Wandering China

An East/West pulse of China's fourth rise from down under.

Captain America versus Kungfu Panda [My Ramblings]


I just caught the recently released Captain America and it got me thinking.

Brace for impact and welcome to a twenty-first century of transiting great powers. If the twentieth century anno domini saw the emblemic rule of Captain America, the twenty-first witnesseses a (depending on how you are informed) a rising or returning frequency to the global hum. The Chinese nation, since opening up in 1978 returns to the apex of humanity’s mindshare in a multitude of guises. From world’s factory to human rights abuser to the world’s largest foreign holder of American debt; it is also no stretch of imagination to consider China’s guise as PR champion.

As recently as 2008, foreign nations were still quick to criticize the Chinese model; their representatives quite happy to boycott the Beijing Olympics – today few countries vent their laments about China publicly. And how the tables have turned. From a century of humiliation at the hands of European colonial powers and Japan, China has performed one of the most dramatic comebacks and just last week – was quite happy to criticize the way the US handle their accounts. Such a paradigm shift was facilitated by an increased understanding of political diplomacy, and a media-intensive charm offensive model of public diplomacy; the soft power aspect of building of a Beijing Consensus.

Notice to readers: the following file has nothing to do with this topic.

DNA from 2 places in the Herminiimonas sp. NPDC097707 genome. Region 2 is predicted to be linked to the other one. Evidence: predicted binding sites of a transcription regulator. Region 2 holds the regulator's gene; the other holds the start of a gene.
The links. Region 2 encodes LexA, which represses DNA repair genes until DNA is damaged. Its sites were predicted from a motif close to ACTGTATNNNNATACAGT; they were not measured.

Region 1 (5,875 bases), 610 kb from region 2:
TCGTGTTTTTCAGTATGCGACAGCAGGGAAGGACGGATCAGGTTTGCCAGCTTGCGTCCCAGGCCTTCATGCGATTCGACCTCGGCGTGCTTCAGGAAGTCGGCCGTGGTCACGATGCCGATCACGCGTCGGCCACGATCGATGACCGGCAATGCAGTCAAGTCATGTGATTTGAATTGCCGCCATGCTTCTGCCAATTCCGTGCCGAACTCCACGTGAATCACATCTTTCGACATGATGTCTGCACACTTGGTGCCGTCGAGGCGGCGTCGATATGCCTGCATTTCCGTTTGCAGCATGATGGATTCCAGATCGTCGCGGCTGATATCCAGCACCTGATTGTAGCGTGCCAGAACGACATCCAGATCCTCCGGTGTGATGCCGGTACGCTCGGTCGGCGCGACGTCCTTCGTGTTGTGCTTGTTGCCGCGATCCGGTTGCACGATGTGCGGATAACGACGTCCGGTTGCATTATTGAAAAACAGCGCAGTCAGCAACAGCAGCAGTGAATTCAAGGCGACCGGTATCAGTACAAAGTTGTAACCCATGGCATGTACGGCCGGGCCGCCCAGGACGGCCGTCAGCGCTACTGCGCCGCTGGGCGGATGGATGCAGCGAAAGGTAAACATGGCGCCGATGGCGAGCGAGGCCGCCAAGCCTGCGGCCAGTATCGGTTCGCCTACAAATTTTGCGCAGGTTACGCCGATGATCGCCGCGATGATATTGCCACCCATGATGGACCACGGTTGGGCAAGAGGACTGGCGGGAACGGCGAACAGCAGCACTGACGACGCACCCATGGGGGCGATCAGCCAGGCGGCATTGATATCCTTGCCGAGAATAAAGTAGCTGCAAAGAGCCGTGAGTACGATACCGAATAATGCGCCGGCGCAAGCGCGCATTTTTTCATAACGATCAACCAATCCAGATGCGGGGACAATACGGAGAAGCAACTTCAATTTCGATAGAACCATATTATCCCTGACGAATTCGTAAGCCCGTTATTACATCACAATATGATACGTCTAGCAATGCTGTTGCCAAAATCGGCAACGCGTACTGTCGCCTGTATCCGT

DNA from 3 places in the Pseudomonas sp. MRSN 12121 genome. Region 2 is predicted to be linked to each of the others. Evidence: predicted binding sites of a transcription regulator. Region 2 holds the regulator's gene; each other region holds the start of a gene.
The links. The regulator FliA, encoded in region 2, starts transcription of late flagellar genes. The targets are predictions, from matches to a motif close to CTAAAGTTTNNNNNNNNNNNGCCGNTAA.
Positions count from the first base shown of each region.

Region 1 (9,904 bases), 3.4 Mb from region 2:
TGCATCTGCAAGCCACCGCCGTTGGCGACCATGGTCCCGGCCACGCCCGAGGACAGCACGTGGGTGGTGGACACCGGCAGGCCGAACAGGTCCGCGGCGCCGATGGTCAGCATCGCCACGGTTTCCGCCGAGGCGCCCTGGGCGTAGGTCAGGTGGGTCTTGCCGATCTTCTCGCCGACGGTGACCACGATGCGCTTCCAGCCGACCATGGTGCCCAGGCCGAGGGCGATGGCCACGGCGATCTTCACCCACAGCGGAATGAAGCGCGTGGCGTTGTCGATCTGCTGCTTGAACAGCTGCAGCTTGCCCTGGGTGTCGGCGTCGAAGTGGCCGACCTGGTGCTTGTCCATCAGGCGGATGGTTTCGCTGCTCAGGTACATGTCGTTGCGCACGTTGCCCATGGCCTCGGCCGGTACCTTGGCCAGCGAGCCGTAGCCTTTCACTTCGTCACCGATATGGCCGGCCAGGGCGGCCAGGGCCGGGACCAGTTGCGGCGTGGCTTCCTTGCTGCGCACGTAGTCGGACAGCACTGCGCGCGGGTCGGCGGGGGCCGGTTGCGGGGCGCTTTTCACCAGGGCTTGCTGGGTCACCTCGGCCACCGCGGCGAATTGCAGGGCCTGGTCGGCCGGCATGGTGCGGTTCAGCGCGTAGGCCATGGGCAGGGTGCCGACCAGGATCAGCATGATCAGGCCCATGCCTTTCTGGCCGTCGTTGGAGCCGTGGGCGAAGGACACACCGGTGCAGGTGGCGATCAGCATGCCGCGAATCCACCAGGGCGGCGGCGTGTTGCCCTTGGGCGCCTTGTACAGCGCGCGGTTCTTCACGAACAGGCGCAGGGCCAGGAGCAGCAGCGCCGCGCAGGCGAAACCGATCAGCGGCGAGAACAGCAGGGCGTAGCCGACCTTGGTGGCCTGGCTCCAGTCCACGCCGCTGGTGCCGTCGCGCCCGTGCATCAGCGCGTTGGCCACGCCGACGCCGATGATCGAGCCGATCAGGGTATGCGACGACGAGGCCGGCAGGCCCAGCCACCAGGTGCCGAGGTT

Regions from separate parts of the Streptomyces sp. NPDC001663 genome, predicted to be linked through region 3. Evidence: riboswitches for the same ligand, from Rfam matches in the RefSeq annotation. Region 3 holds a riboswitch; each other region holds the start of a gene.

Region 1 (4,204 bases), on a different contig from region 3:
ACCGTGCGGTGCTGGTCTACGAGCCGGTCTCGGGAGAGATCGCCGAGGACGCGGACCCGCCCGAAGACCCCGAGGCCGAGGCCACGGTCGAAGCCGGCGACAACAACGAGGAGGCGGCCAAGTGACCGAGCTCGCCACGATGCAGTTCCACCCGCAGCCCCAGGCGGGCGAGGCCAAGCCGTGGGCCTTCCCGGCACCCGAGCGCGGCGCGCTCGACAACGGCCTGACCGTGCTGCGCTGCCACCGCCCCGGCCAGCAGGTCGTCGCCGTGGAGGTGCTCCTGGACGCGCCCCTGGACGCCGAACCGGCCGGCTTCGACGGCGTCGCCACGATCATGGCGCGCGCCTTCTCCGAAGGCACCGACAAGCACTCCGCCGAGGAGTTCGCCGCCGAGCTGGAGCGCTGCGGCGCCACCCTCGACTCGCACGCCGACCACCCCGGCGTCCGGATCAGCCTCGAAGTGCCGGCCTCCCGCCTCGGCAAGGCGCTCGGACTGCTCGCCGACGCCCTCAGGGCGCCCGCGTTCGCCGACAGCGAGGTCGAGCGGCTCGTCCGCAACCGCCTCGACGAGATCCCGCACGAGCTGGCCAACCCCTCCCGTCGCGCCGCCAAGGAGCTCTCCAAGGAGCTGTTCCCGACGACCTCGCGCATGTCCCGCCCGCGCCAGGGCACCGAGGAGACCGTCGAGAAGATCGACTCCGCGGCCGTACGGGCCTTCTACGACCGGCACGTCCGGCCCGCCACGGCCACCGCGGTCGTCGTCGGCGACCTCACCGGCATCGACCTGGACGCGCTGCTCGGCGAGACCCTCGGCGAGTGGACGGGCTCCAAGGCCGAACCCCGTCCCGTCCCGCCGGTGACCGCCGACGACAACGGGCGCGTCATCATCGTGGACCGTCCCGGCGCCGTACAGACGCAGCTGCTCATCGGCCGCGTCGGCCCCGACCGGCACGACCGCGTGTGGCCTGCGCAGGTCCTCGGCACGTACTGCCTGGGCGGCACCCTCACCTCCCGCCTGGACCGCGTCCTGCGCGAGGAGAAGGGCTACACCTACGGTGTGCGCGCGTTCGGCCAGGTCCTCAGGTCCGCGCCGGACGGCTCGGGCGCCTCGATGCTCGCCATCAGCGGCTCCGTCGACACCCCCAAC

To take a diagrammatic approach, if the Washington consensus was represented by the iconography of the bald eagle and Captain America, what would China’s be? Kung-fu Panda (although that is a product of American narrative) seems to fit the description – An adorable-looking fighting force based on a midde path engaged in panda politics. Perhaps even Donnie Yen as the twenty-first century Chinese wuxia hero. I wonder what your thoughts are?

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Filed under: Beijing Consensus, Bob's Opinion, Charm Offensive, Chinese Model, Culture, Influence, International Relations, Media, Public Diplomacy, Social, Soft Power, Strategy, The Chinese Identity, The construction of Chinese and Non-Chinese identities

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